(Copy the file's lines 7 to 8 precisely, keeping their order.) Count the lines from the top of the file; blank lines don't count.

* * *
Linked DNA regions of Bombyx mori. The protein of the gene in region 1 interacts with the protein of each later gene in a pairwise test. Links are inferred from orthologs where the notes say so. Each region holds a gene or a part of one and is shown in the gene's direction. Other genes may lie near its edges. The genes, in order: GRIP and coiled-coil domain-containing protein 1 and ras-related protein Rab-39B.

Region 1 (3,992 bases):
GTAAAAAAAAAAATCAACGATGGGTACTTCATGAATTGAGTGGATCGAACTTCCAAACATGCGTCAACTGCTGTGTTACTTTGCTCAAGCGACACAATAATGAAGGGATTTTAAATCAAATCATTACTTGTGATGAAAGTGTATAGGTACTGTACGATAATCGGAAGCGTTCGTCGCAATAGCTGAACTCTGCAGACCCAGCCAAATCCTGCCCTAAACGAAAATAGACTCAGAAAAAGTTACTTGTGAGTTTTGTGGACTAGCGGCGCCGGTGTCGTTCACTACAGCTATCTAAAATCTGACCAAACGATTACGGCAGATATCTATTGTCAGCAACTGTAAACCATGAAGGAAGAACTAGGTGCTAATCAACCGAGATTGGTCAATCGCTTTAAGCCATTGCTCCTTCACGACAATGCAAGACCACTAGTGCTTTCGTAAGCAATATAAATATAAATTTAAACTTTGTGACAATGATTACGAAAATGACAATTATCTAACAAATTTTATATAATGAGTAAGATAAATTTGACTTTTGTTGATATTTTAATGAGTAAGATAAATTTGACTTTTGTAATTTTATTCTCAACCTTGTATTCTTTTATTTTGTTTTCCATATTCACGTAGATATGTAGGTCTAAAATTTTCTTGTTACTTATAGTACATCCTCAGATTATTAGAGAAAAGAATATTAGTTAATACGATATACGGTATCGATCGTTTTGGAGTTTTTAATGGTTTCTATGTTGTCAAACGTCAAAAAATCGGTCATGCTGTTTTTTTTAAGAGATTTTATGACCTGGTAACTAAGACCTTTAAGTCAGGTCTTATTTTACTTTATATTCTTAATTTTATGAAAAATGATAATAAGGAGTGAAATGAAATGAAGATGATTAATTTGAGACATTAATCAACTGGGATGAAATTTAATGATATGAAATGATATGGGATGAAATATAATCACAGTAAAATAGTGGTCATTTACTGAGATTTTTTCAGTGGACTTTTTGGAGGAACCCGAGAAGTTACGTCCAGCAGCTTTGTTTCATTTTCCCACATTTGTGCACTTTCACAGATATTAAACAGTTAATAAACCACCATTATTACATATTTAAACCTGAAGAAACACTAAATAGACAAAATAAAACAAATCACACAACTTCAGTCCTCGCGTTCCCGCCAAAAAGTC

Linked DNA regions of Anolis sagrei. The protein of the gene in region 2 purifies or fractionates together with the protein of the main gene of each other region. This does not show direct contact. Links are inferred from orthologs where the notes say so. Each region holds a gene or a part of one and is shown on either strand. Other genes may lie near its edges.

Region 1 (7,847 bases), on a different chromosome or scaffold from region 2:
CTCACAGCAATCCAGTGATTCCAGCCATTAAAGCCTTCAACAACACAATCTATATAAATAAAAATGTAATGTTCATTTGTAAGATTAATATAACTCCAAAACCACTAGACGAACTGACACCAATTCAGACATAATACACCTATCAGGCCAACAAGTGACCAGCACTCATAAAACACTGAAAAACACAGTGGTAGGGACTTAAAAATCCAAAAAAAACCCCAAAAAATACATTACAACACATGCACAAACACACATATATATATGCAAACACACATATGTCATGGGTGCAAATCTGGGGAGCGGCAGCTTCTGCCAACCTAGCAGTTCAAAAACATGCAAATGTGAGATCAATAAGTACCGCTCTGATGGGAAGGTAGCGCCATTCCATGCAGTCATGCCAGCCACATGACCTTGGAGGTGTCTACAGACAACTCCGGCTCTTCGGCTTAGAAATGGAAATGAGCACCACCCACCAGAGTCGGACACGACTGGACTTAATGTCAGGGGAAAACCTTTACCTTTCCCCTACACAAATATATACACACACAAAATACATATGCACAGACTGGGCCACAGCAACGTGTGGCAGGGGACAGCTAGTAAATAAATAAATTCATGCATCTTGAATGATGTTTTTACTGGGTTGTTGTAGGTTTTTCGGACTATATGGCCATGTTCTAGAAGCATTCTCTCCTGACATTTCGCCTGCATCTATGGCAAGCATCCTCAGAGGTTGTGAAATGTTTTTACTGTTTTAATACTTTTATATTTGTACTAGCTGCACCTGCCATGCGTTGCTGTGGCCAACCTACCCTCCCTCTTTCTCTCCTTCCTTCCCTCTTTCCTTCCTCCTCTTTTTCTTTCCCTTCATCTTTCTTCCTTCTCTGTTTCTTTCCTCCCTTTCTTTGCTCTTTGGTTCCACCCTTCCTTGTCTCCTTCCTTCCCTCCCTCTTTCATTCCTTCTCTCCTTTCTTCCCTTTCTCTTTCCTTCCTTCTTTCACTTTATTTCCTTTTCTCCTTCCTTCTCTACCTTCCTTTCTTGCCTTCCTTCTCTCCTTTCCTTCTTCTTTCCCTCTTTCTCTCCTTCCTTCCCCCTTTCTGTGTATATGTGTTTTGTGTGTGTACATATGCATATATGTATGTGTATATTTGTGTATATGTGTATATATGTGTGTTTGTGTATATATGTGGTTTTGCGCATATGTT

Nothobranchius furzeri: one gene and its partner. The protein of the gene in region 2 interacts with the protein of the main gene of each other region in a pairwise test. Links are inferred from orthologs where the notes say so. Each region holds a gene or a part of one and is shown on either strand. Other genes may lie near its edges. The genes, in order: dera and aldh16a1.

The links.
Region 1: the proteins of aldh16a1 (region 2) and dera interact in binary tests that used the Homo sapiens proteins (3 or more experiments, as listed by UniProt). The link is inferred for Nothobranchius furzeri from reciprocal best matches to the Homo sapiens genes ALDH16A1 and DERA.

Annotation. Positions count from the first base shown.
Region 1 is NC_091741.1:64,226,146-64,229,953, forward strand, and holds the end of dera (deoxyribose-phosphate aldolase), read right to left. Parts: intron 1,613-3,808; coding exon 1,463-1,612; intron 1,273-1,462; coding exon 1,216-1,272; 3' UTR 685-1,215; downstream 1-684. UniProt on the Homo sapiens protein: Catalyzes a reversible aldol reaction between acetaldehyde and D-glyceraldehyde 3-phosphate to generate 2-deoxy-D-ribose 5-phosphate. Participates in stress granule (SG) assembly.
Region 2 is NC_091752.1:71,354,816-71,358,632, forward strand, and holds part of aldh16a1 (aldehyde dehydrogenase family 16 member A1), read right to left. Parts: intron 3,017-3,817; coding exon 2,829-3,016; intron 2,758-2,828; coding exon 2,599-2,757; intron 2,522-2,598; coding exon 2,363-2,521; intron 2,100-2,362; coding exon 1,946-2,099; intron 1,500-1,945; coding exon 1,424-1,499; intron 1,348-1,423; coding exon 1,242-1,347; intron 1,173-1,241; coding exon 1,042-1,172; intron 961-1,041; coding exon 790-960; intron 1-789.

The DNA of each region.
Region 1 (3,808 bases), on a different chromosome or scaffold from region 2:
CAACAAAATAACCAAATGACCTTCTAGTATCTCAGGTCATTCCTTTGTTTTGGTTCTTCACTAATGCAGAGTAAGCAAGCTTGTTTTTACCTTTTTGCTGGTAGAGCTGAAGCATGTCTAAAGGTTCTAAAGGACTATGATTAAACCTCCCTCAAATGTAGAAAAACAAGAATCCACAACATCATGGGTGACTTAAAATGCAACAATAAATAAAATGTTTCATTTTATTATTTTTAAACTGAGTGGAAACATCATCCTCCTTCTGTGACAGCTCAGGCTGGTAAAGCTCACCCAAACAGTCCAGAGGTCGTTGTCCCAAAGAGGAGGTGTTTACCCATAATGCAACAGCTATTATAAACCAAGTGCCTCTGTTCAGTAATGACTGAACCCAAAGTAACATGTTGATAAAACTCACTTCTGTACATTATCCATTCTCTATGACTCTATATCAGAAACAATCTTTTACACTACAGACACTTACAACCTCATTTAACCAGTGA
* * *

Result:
Nothobranchius furzeri: one gene and its partner. The protein of the gene in region 2 interacts with the protein of the main gene of each other region in a pairwise test. Links are inferred from orthologs where the notes say so. Each region holds a gene or a part of one and is shown on either strand. Other genes may lie near its edges. The genes, in order: dera and aldh16a1.

The links.